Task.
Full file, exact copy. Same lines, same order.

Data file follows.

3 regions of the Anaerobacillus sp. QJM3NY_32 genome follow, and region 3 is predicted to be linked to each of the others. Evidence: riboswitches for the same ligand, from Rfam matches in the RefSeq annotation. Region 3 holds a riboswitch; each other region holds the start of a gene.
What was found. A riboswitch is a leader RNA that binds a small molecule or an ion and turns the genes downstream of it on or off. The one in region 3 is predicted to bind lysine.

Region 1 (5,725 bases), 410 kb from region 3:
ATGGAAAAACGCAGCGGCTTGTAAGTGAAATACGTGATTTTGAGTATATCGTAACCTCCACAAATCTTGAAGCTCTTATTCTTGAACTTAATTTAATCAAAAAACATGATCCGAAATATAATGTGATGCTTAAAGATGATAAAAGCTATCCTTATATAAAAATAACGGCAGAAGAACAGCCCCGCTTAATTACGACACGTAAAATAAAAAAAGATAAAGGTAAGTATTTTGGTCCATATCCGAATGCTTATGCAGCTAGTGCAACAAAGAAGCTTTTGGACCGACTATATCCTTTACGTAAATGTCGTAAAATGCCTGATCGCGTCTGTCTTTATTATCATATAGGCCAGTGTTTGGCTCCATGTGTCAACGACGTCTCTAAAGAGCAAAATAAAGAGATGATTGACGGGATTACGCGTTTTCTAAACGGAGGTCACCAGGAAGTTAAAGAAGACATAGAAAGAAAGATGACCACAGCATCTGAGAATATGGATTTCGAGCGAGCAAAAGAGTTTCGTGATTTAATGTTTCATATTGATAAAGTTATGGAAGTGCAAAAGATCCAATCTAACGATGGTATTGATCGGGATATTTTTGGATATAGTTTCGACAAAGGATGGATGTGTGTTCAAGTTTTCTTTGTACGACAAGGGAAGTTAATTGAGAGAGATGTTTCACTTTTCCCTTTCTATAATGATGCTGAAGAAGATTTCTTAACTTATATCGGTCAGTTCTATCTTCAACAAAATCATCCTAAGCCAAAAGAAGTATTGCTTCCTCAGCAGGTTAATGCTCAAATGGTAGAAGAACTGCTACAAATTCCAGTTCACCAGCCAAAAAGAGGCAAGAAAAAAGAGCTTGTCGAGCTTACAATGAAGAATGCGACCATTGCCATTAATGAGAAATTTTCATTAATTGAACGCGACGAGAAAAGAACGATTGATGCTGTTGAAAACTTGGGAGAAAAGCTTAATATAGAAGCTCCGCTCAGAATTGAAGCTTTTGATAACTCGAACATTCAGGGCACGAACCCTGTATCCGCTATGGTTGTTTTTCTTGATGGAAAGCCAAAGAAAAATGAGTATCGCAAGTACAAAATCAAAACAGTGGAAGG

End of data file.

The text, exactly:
3 regions of the Anaerobacillus sp. QJM3NY_32 genome follow, and region 3 is predicted to be linked to each of the others. Evidence: riboswitches for the same ligand, from Rfam matches in the RefSeq annotation. Region 3 holds a riboswitch; each other region holds the start of a gene.
What was found. A riboswitch is a leader RNA that binds a small molecule or an ion and turns the genes downstream of it on or off. The one in region 3 is predicted to bind lysine.

Region 1 (5,725 bases), 410 kb from region 3:
ATGGAAAAACGCAGCGGCTTGTAAGTGAAATACGTGATTTTGAGTATATCGTAACCTCCACAAATCTTGAAGCTCTTATTCTTGAACTTAATTTAATCAAAAAACATGATCCGAAATATAATGTGATGCTTAAAGATGATAAAAGCTATCCTTATATAAAAATAACGGCAGAAGAACAGCCCCGCTTAATTACGACACGTAAAATAAAAAAAGATAAAGGTAAGTATTTTGGTCCATATCCGAATGCTTATGCAGCTAGTGCAACAAAGAAGCTTTTGGACCGACTATATCCTTTACGTAAATGTCGTAAAATGCCTGATCGCGTCTGTCTTTATTATCATATAGGCCAGTGTTTGGCTCCATGTGTCAACGACGTCTCTAAAGAGCAAAATAAAGAGATGATTGACGGGATTACGCGTTTTCTAAACGGAGGTCACCAGGAAGTTAAAGAAGACATAGAAAGAAAGATGACCACAGCATCTGAGAATATGGATTTCGAGCGAGCAAAAGAGTTTCGTGATTTAATGTTTCATATTGATAAAGTTATGGAAGTGCAAAAGATCCAATCTAACGATGGTATTGATCGGGATATTTTTGGATATAGTTTCGACAAAGGATGGATGTGTGTTCAAGTTTTCTTTGTACGACAAGGGAAGTTAATTGAGAGAGATGTTTCACTTTTCCCTTTCTATAATGATGCTGAAGAAGATTTCTTAACTTATATCGGTCAGTTCTATCTTCAACAAAATCATCCTAAGCCAAAAGAAGTATTGCTTCCTCAGCAGGTTAATGCTCAAATGGTAGAAGAACTGCTACAAATTCCAGTTCACCAGCCAAAAAGAGGCAAGAAAAAAGAGCTTGTCGAGCTTACAATGAAGAATGCGACCATTGCCATTAATGAGAAATTTTCATTAATTGAACGCGACGAGAAAAGAACGATTGATGCTGTTGAAAACTTGGGAGAAAAGCTTAATATAGAAGCTCCGCTCAGAATTGAAGCTTTTGATAACTCGAACATTCAGGGCACGAACCCTGTATCCGCTATGGTTGTTTTTCTTGATGGAAAGCCAAAGAAAAATGAGTATCGCAAGTACAAAATCAAAACAGTGGAAGG